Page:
Saturday, May 13, 2006


Teaching Tolerance

The Modesto, Cal. public schools require ninth graders to take a nine-week course on world religions, beginning with two weeks of study of First Amendment rights and the U.S. history of religious liberty, according to Patricia Zapor of the Catholic News Service.

Researchers from Stanford University in California and the College of William and Mary in Virginia tracked students' attitudes and their understanding of different religions and of constitutional rights governing the free exercise of religion.

They report that students grew to understand and respect others' religious views and they were much more likely to accept that different religions share core moral values. Students' scores on tests of basic knowledge on religion nearly doubled.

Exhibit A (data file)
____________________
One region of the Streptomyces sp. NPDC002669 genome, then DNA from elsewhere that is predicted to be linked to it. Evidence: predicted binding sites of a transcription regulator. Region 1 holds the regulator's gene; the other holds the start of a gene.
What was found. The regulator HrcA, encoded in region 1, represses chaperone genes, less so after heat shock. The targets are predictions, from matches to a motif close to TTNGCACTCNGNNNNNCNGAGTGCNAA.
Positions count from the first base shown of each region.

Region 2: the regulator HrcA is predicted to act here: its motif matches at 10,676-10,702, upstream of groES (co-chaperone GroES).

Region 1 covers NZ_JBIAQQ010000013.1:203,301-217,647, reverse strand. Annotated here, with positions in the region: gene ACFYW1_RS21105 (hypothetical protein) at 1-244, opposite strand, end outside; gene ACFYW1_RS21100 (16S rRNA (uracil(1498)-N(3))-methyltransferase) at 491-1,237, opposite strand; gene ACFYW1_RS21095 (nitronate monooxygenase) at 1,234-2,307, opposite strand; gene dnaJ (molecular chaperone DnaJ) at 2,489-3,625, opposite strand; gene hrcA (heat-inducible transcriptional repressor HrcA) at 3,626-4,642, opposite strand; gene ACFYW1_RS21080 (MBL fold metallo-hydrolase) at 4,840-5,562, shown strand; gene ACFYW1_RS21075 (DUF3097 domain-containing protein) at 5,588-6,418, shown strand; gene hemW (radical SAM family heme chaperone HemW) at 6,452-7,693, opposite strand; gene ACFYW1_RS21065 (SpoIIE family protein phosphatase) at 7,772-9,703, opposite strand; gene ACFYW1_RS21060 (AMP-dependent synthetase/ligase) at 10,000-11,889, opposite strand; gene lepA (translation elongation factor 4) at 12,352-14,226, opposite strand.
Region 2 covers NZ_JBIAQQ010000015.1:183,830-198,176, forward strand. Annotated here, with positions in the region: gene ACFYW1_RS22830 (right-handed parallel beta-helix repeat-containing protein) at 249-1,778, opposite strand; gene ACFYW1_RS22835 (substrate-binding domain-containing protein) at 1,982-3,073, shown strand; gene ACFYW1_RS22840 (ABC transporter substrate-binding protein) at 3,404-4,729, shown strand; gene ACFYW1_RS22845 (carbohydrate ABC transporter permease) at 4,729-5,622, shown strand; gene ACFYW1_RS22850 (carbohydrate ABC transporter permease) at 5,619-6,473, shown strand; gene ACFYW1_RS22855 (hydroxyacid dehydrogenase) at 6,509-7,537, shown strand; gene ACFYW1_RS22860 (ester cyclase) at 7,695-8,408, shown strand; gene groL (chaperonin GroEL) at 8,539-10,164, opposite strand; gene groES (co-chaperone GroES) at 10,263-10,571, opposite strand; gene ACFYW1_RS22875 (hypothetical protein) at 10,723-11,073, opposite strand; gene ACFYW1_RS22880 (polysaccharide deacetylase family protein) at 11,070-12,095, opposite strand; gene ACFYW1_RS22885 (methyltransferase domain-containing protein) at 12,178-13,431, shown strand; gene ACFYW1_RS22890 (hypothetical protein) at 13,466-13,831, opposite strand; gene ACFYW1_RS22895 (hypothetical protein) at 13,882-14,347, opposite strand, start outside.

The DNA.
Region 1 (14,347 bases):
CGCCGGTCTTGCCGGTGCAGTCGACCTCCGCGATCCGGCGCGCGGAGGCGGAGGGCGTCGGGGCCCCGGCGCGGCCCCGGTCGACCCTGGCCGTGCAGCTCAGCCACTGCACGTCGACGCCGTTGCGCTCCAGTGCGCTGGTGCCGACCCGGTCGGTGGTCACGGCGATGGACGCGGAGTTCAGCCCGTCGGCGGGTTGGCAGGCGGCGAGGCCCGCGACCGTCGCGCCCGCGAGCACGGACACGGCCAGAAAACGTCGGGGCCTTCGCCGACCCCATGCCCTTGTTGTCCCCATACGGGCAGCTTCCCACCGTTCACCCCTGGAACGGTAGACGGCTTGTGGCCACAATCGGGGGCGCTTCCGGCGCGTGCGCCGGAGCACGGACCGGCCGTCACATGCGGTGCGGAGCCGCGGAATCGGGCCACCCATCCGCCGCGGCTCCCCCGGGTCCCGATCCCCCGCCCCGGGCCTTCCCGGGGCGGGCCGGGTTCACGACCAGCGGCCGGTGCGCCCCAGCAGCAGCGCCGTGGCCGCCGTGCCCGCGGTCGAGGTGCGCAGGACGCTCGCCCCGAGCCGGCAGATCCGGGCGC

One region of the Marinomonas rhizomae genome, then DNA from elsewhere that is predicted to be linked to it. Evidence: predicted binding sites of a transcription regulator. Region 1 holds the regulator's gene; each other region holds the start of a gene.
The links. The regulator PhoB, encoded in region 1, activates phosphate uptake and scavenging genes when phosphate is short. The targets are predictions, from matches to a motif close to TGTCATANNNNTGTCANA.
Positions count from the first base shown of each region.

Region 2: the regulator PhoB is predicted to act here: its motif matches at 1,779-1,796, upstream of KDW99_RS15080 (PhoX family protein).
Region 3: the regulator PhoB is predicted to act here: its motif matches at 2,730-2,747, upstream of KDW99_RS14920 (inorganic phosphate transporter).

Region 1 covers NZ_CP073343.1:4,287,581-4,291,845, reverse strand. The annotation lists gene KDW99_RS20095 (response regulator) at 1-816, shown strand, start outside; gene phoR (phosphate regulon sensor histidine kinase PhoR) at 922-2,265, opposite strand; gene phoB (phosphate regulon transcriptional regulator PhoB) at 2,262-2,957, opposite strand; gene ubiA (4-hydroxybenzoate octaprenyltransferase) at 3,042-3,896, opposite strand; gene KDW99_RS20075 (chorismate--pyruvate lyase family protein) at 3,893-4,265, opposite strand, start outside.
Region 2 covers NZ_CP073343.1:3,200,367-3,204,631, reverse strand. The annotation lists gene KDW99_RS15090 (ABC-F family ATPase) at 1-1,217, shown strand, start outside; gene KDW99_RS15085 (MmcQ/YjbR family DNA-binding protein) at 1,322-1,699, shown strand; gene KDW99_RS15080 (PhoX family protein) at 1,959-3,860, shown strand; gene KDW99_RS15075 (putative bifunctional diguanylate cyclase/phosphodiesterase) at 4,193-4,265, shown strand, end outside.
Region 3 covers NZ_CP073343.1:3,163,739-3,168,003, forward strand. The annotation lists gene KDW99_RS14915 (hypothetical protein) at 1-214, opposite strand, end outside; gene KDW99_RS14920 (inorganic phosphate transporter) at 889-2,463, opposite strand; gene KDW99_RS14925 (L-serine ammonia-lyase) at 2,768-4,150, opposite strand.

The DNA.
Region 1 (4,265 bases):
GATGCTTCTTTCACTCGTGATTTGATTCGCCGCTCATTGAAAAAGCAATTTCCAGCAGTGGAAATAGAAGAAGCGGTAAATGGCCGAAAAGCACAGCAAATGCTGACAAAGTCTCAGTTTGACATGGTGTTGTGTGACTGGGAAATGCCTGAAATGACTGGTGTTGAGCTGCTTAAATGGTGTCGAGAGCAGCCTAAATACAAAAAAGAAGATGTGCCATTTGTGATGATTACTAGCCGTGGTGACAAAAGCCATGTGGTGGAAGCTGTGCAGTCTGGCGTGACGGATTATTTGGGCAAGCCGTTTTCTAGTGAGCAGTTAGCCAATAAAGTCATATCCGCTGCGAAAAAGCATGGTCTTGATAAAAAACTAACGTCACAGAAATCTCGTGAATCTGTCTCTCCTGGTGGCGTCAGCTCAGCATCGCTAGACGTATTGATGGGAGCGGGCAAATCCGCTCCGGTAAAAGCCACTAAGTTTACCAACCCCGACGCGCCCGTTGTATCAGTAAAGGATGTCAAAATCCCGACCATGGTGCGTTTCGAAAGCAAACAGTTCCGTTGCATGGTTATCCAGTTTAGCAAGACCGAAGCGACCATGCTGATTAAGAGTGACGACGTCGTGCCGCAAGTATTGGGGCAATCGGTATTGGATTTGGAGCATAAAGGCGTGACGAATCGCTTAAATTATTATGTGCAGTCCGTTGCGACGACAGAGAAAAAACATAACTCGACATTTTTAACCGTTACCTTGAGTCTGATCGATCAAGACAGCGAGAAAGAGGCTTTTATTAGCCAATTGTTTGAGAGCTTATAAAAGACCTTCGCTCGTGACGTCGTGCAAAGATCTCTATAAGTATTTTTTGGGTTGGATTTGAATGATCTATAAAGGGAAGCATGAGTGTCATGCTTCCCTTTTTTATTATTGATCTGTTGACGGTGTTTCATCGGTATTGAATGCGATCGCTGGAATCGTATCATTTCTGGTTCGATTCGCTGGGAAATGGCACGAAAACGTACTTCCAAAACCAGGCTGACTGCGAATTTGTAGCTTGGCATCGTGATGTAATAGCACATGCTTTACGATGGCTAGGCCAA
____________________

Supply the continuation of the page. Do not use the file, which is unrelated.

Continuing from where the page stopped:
More important, the student's tolerance for what the researchers termed "least-liked" groups in society and for the rights of people to express religious views and to display faith symbols increased markedly.


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